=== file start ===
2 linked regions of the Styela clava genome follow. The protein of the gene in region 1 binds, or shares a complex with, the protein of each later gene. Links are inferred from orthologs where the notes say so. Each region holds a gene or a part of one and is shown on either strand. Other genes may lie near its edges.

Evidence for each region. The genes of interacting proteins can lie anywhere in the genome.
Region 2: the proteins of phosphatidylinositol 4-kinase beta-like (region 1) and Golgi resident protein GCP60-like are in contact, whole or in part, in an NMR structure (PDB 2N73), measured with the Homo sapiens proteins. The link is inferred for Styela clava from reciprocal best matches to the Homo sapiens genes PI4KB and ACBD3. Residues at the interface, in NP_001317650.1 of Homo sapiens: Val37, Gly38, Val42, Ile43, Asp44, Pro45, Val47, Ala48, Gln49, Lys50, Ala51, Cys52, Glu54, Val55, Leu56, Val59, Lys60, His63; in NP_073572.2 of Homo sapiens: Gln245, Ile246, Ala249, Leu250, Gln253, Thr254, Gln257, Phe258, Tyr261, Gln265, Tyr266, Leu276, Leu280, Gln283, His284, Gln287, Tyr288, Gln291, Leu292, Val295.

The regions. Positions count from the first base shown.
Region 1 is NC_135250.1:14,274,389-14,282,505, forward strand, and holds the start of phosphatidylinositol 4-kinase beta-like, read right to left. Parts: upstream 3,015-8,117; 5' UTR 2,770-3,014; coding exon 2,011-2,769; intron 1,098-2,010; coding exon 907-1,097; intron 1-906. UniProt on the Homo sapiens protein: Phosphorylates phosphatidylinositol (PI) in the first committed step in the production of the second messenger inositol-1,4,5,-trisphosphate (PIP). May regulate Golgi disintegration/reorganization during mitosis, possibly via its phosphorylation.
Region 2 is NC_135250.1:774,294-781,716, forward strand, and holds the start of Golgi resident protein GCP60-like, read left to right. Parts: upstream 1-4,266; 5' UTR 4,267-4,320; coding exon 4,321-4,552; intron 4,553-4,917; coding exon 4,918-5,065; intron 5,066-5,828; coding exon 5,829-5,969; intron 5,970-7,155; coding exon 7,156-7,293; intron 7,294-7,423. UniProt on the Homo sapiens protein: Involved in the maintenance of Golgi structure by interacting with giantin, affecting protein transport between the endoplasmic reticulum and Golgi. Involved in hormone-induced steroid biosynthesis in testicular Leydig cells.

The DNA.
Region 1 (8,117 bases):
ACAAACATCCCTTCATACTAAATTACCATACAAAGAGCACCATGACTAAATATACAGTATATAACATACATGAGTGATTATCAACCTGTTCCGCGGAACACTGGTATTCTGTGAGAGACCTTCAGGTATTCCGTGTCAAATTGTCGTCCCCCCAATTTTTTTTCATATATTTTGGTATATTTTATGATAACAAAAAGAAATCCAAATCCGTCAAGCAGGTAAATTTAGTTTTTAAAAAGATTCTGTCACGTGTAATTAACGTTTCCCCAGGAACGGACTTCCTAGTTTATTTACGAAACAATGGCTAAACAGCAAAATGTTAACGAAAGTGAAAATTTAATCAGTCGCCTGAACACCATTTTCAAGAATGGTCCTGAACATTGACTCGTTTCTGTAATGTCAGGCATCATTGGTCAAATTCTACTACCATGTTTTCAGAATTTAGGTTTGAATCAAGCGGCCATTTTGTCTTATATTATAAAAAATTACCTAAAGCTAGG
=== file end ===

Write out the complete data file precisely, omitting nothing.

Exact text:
2 linked regions of the Styela clava genome follow. The protein of the gene in region 1 binds, or shares a complex with, the protein of each later gene. Links are inferred from orthologs where the notes say so. Each region holds a gene or a part of one and is shown on either strand. Other genes may lie near its edges.

Evidence for each region. The genes of interacting proteins can lie anywhere in the genome.
Region 2: the proteins of phosphatidylinositol 4-kinase beta-like (region 1) and Golgi resident protein GCP60-like are in contact, whole or in part, in an NMR structure (PDB 2N73), measured with the Homo sapiens proteins. The link is inferred for Styela clava from reciprocal best matches to the Homo sapiens genes PI4KB and ACBD3. Residues at the interface, in NP_001317650.1 of Homo sapiens: Val37, Gly38, Val42, Ile43, Asp44, Pro45, Val47, Ala48, Gln49, Lys50, Ala51, Cys52, Glu54, Val55, Leu56, Val59, Lys60, His63; in NP_073572.2 of Homo sapiens: Gln245, Ile246, Ala249, Leu250, Gln253, Thr254, Gln257, Phe258, Tyr261, Gln265, Tyr266, Leu276, Leu280, Gln283, His284, Gln287, Tyr288, Gln291, Leu292, Val295.

The regions. Positions count from the first base shown.
Region 1 is NC_135250.1:14,274,389-14,282,505, forward strand, and holds the start of phosphatidylinositol 4-kinase beta-like, read right to left. Parts: upstream 3,015-8,117; 5' UTR 2,770-3,014; coding exon 2,011-2,769; intron 1,098-2,010; coding exon 907-1,097; intron 1-906. UniProt on the Homo sapiens protein: Phosphorylates phosphatidylinositol (PI) in the first committed step in the production of the second messenger inositol-1,4,5,-trisphosphate (PIP). May regulate Golgi disintegration/reorganization during mitosis, possibly via its phosphorylation.
Region 2 is NC_135250.1:774,294-781,716, forward strand, and holds the start of Golgi resident protein GCP60-like, read left to right. Parts: upstream 1-4,266; 5' UTR 4,267-4,320; coding exon 4,321-4,552; intron 4,553-4,917; coding exon 4,918-5,065; intron 5,066-5,828; coding exon 5,829-5,969; intron 5,970-7,155; coding exon 7,156-7,293; intron 7,294-7,423. UniProt on the Homo sapiens protein: Involved in the maintenance of Golgi structure by interacting with giantin, affecting protein transport between the endoplasmic reticulum and Golgi. Involved in hormone-induced steroid biosynthesis in testicular Leydig cells.

The DNA.
Region 1 (8,117 bases):
ACAAACATCCCTTCATACTAAATTACCATACAAAGAGCACCATGACTAAATATACAGTATATAACATACATGAGTGATTATCAACCTGTTCCGCGGAACACTGGTATTCTGTGAGAGACCTTCAGGTATTCCGTGTCAAATTGTCGTCCCCCCAATTTTTTTTCATATATTTTGGTATATTTTATGATAACAAAAAGAAATCCAAATCCGTCAAGCAGGTAAATTTAGTTTTTAAAAAGATTCTGTCACGTGTAATTAACGTTTCCCCAGGAACGGACTTCCTAGTTTATTTACGAAACAATGGCTAAACAGCAAAATGTTAACGAAAGTGAAAATTTAATCAGTCGCCTGAACACCATTTTCAAGAATGGTCCTGAACATTGACTCGTTTCTGTAATGTCAGGCATCATTGGTCAAATTCTACTACCATGTTTTCAGAATTTAGGTTTGAATCAAGCGGCCATTTTGTCTTATATTATAAAAAATTACCTAAAGCTAGG